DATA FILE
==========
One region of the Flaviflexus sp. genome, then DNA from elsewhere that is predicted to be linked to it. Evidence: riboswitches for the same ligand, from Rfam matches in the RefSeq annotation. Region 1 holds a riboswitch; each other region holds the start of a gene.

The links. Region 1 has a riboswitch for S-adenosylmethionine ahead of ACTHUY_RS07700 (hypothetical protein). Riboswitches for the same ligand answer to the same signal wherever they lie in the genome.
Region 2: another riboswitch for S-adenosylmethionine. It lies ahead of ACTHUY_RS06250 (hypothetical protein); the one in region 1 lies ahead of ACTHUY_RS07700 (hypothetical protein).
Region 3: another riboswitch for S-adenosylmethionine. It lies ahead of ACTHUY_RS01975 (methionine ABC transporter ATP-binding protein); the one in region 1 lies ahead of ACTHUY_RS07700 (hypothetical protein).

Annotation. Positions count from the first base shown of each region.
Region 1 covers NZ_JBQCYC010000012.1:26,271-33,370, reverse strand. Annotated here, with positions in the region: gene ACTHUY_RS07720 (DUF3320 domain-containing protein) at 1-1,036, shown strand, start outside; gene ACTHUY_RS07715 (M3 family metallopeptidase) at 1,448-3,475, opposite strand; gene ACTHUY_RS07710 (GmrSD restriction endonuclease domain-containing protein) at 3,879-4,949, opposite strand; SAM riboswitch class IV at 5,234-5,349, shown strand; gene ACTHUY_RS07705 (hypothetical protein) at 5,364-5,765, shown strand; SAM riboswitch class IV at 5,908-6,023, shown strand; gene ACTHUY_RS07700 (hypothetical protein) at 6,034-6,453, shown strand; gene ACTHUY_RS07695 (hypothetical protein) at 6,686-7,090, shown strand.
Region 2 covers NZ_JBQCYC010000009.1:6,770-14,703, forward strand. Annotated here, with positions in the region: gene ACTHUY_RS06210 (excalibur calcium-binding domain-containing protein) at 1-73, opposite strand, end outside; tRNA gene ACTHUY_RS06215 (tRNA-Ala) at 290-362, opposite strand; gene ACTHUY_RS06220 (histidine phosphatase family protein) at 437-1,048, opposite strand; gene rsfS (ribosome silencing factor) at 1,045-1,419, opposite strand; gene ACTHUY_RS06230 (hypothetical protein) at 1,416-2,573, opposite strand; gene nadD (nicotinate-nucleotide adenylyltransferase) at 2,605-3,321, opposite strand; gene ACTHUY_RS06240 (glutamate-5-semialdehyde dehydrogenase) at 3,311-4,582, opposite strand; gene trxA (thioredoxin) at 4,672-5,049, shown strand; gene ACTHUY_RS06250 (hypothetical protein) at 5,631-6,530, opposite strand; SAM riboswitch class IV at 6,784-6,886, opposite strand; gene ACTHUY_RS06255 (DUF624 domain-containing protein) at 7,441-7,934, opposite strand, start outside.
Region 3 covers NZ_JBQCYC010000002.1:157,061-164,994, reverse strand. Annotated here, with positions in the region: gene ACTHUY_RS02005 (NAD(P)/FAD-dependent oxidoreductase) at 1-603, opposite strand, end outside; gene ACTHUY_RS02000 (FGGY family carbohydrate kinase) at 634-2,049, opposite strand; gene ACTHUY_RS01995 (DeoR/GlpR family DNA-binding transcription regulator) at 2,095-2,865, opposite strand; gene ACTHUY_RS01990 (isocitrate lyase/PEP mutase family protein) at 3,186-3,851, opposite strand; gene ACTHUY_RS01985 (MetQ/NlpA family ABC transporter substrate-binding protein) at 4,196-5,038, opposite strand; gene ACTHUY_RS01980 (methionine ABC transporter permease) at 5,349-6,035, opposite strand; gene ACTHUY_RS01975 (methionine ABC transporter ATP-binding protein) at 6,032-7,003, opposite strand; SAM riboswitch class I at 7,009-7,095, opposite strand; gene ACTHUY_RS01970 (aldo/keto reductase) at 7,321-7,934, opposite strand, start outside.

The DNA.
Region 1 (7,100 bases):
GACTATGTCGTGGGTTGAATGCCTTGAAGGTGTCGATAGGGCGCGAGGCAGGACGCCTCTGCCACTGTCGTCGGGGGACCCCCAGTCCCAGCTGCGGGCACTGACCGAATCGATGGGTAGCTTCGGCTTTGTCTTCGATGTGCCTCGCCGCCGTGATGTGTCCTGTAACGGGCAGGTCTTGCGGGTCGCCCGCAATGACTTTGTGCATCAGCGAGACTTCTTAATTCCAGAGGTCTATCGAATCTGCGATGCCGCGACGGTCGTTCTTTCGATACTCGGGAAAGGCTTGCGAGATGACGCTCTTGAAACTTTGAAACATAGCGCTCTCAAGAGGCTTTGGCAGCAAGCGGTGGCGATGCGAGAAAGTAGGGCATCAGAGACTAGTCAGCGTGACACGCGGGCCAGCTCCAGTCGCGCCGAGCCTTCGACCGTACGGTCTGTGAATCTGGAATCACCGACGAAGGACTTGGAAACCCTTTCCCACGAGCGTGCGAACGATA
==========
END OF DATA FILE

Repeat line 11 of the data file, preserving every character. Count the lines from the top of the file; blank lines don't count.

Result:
GACTATGTCGTGGGTTGAATGCCTTGAAGGTGTCGATAGGGCGCGAGGCAGGACGCCTCTGCCACTGTCGTCGGGGGACCCCCAGTCCCAGCTGCGGGCACTGACCGAATCGATGGGTAGCTTCGGCTTTGTCTTCGATGTGCCTCGCCGCCGTGATGTGTCCTGTAACGGGCAGGTCTTGCGGGTCGCCCGCAATGACTTTGTGCATCAGCGAGACTTCTTAATTCCAGAGGTCTATCGAATCTGCGATGCCGCGACGGTCGTTCTTTCGATACTCGGGAAAGGCTTGCGAGATGACGCTCTTGAAACTTTGAAACATAGCGCTCTCAAGAGGCTTTGGCAGCAAGCGGTGGCGATGCGAGAAAGTAGGGCATCAGAGACTAGTCAGCGTGACACGCGGGCCAGCTCCAGTCGCGCCGAGCCTTCGACCGTACGGTCTGTGAATCTGGAATCACCGACGAAGGACTTGGAAACCCTTTCCCACGAGCGTGCGAACGATA